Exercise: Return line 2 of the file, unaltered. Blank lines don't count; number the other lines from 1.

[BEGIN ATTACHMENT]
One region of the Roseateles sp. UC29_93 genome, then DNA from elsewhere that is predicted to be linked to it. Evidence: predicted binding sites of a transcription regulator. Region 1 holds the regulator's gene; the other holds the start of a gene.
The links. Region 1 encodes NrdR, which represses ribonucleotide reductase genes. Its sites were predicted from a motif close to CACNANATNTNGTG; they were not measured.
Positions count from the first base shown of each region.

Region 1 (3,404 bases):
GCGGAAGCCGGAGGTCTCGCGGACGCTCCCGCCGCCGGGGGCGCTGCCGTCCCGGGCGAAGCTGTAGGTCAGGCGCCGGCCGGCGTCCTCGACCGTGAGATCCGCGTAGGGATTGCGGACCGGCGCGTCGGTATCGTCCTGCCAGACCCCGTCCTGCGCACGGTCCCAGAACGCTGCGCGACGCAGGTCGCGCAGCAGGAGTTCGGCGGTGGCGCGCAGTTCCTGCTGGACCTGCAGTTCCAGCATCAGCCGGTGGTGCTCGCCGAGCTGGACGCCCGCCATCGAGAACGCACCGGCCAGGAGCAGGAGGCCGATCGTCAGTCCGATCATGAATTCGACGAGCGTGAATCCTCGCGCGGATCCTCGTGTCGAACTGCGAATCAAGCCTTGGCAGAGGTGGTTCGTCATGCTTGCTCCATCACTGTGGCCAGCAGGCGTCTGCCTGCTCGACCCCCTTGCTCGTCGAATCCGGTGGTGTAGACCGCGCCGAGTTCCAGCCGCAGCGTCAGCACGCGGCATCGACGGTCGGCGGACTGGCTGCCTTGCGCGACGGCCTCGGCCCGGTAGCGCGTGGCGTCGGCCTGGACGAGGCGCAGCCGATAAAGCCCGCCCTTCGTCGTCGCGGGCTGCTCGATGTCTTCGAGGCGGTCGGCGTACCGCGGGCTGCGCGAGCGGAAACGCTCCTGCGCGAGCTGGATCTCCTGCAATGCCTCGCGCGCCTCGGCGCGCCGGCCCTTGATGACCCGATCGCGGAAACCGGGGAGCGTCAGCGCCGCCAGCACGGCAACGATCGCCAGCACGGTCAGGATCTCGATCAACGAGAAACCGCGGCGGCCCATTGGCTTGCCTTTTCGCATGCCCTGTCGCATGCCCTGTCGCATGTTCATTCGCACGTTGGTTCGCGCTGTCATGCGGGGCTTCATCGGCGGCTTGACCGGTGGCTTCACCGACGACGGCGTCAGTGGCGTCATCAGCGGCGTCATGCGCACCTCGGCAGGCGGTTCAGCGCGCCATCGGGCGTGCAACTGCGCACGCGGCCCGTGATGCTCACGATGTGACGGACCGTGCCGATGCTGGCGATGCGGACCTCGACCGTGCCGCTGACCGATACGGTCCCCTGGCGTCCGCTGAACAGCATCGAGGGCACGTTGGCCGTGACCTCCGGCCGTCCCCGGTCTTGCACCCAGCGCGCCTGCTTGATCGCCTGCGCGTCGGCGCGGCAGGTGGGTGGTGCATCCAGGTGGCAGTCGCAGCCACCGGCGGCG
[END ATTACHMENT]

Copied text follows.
The links. Region 1 encodes NrdR, which represses ribonucleotide reductase genes. Its sites were predicted from a motif close to CACNANATNTNGTG; they were not measured.